The Joint Council for the Welfare of Immigrants (JCWI) pointed to its own survey showing that 82% of undocumented migrants would be fearful of seeking healthcare in case of having their status checked or being charged for treatment. This lack of trust is the culmination of many years of policies and legislation seeking to marginalise undocumented migrants. One seemingly humane promise cannot undo that history.

Source: Freemovement, 

Asylum Seekers go on Hunger Strike Over Poor Food

A group of asylum seekers staying in a hotel in Reading have gone on hunger strike in protest at poor food and lengthy asylum claims. Some of the men and women say they have been in their rooms for over eight months. They claim the food provided is unhealthy, and is given to them in too small quantities.It is believed the Home Office gives £6 a day per person to some companies providing food, but this is often subcontracted.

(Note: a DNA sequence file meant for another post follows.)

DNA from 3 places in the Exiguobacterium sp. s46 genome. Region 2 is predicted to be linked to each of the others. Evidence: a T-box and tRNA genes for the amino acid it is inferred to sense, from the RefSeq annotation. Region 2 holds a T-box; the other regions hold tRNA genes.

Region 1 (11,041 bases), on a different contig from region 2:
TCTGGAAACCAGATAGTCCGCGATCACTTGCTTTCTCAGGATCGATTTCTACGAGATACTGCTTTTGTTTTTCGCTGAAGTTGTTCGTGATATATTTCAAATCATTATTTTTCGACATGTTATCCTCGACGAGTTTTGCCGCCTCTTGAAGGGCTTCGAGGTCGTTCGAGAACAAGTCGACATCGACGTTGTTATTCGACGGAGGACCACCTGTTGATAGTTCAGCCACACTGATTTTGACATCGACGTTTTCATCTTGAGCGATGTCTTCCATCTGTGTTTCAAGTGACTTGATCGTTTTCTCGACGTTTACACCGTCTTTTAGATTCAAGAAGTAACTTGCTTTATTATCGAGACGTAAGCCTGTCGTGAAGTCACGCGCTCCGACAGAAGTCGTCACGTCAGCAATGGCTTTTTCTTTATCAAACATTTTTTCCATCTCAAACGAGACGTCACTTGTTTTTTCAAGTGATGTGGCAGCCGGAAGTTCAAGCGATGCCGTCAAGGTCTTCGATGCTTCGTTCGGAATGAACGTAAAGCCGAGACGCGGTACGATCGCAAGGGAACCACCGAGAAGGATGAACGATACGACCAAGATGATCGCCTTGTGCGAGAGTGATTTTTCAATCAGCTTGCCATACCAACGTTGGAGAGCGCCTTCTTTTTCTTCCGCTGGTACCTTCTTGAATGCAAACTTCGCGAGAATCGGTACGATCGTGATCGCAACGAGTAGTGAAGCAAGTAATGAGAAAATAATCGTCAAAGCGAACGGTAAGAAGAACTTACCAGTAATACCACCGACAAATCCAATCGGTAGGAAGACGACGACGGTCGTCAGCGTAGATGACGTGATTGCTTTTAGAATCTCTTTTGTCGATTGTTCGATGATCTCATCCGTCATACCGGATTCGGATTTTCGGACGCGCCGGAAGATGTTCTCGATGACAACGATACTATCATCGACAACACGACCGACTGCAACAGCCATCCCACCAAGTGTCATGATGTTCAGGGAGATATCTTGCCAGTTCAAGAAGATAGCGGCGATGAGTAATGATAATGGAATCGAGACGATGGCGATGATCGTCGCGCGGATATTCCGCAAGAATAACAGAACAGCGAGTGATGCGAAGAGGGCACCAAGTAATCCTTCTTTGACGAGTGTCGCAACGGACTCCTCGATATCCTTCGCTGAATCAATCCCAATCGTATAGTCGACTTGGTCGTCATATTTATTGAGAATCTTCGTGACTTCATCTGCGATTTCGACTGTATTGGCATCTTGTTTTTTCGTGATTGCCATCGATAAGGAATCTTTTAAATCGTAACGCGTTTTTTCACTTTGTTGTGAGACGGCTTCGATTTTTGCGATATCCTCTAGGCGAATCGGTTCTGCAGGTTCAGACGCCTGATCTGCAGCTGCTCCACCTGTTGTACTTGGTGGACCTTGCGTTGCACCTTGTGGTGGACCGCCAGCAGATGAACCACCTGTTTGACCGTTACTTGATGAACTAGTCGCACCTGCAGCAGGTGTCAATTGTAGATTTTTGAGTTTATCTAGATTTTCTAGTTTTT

They are among a growing number of asylum seekers who have complained about the conditions they are living in some parts of England. Salahe Lakhdar has been at the hotel for over three months and claimed he - and others - have lost weight as a result of poor food. The 24-year-old said some people are having kidney problems, and "many people" have ended up in hospital "with very bad conditions and medical problems because of the food". Mr Lakhdar added that his claim for asylum has been pending for over 13 months, with no sign of when it will progress.

Read more: Adele Robinson, Sky News, 

18 Asylum Seekers Released From Napier Barracks